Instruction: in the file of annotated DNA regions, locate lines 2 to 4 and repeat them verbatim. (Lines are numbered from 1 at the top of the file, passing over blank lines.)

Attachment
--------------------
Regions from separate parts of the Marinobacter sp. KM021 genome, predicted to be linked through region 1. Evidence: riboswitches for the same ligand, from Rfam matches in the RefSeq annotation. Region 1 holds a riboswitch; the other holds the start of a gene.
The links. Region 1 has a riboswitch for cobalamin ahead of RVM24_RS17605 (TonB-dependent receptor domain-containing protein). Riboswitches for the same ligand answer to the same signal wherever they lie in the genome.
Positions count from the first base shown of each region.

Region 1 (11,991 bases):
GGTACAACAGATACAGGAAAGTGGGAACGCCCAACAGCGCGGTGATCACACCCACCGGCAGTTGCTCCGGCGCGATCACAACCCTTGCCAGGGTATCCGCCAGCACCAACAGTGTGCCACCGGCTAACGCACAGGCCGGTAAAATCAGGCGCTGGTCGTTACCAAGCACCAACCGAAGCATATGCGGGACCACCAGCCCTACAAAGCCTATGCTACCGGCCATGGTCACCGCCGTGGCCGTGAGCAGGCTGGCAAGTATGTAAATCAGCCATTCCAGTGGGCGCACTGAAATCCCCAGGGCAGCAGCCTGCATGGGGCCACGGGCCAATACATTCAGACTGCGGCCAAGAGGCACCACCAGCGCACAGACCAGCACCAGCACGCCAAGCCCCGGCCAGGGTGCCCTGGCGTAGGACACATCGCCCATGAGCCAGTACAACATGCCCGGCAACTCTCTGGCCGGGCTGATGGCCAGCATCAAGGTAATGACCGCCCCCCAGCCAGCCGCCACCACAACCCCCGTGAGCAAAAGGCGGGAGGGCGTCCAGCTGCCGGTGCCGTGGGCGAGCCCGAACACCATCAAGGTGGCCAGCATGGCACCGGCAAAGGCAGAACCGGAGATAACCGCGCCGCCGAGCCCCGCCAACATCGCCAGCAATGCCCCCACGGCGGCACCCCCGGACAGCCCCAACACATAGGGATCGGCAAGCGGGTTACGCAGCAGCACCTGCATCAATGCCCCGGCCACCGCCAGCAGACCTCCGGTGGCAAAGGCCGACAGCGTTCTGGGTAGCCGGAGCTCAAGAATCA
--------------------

The links. Region 1 has a riboswitch for cobalamin ahead of RVM24_RS17605 (TonB-dependent receptor domain-containing protein). Riboswitches for the same ligand answer to the same signal wherever they lie in the genome.
Positions count from the first base shown of each region.

Region 1 (11,991 bases):